From 2006's album "Thornography," the Ipswich-based Spinal Tap successors couldn't resist mutilating Heaven 17's hit. Worth it just for the hilarity factor.

4. Cradle of Filth, "Stay"

You'd better hope and pray that you find the humour upon hearing this rework of Shakespeare's Sister's 1992 hit. They've got Sarah Jane Ferridge doing the short haired one's part and Dani Filth doing the other one's part. To be found on 2008's album "Harder Darker Faster."

5. Turisas, "Rasputin"

Released as a single in 2007. Oh, those Finns...

6. The Meads of Asphodel, "Wonderful World"

Not a cover per se, but this part stoner rock, part black metal, part Middle Eastern folk quintet did a slightly more cynical version of Louis Armstrong's number on their 2005 album "Damascus Steel."

7. Angtoria, "Confide in Me"

Sarah Jane Ferridge not only has a bigger arse than Kylie Minogue, but also a better voice. There's real emotion too behind this rendition, not some Stock, Aitken, and Waterman fluffiness. Get it off their 2006 album "God Has A Plan For Us All."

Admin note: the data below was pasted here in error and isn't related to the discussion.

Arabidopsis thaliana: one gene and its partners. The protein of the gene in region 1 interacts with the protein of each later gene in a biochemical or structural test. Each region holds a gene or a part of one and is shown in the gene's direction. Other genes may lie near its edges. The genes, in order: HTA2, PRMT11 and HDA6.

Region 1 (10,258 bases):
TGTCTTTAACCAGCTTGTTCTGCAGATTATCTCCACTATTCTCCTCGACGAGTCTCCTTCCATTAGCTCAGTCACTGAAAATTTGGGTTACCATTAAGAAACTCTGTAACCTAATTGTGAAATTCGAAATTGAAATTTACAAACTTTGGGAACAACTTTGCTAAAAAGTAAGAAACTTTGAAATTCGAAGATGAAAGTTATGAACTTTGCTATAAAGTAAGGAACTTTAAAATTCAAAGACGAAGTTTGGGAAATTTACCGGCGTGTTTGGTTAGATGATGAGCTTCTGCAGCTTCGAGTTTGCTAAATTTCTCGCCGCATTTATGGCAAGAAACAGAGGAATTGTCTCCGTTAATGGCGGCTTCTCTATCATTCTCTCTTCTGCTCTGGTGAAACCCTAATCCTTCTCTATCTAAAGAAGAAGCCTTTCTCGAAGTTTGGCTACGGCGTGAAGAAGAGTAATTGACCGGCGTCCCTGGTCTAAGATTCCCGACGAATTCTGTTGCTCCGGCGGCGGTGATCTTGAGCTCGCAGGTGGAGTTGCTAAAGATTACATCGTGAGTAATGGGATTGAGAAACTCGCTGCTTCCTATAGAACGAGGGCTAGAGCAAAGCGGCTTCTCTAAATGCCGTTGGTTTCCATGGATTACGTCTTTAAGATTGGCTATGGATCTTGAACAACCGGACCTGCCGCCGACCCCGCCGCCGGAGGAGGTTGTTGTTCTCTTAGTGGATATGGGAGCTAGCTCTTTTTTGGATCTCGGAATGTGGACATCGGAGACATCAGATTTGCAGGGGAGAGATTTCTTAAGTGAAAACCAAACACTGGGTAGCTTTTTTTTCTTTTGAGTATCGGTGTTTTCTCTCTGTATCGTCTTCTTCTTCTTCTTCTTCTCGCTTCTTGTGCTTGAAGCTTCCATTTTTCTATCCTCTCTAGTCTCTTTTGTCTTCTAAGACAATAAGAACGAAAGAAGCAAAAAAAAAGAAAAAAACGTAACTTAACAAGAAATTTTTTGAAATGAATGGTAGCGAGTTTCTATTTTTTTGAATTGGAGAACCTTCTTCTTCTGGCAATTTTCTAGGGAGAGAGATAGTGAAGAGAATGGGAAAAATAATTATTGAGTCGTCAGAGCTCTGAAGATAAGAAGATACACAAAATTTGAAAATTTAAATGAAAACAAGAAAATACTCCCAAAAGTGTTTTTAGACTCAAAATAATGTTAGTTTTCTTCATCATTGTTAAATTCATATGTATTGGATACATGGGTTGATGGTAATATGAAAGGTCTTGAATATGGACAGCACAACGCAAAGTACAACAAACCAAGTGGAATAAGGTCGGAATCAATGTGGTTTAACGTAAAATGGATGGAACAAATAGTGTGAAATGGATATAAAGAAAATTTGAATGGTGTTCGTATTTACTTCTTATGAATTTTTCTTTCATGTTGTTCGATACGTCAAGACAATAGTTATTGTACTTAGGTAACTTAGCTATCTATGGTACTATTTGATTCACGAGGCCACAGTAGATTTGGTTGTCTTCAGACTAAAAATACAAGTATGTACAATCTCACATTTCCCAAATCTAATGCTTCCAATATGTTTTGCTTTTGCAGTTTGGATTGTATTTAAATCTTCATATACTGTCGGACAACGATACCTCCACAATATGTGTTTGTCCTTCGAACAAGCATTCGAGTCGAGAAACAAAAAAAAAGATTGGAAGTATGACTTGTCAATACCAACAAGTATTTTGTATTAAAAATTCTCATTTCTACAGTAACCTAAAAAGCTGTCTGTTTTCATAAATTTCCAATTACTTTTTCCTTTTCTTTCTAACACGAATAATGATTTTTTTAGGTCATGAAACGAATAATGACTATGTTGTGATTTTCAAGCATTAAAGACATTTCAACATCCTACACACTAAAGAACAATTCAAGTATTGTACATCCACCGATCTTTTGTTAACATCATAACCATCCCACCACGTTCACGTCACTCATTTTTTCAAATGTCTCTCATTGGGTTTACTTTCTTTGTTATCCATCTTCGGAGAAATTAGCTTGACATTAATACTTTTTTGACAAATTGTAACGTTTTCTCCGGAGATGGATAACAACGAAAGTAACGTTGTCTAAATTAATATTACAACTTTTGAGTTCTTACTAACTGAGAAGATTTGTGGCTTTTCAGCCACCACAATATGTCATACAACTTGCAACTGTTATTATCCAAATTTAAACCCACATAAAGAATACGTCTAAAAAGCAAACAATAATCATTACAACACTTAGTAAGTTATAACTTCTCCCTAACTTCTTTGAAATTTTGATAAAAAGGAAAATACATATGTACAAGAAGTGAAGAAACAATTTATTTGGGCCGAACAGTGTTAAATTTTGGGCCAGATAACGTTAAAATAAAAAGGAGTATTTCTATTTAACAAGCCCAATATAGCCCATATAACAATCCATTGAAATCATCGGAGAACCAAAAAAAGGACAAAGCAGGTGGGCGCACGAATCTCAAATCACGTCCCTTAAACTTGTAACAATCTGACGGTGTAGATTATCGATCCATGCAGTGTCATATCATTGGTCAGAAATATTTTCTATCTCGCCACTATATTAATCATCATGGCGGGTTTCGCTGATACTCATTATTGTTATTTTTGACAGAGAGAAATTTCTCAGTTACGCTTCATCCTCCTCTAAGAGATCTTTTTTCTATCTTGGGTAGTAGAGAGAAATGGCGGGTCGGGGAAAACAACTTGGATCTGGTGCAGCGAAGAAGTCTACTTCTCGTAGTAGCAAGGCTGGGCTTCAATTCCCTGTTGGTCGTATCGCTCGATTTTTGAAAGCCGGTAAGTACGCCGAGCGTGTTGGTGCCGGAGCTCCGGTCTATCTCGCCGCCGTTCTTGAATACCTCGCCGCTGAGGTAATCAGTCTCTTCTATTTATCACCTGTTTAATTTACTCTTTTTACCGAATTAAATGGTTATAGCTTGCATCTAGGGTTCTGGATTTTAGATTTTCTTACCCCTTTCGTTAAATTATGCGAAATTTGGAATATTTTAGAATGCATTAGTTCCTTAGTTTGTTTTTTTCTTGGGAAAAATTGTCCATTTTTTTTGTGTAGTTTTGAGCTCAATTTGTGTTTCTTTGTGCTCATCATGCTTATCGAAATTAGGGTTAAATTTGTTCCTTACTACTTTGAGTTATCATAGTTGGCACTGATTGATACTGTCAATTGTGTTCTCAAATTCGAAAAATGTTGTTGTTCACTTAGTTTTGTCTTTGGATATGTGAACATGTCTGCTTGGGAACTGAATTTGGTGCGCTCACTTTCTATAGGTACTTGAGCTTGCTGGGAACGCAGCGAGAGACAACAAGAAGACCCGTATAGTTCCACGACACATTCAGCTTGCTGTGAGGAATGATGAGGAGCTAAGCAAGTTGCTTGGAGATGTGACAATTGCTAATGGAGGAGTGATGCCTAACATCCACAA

8. Firewind, "Maniac"

Probably the most recent metal pop cover, it's on 2008's album "The Premonition." Vocalist Apollo Papathanasio has the right sort of vocal range and likes to show it. A song for those people who would have preferred Jennifer Beals to have dressed in leather rather than spandex.

9. Type O Negative, "Summer Breeze"

(Thanks to Uberbanana and DejaMorgana)

Languid and stony and gothic, Type O Neg's cover of this Seals & Crofts number can be found on 1993's "Bloody Kisses" album. This one is definitely Pete Steele having a bit of a giggle; Type O Neg have never taken themselves seriously (viz. the songs "I Like Goils," "We Hate Everyone," and so forth.)

10. Lawnmower Deth, "Kids in America"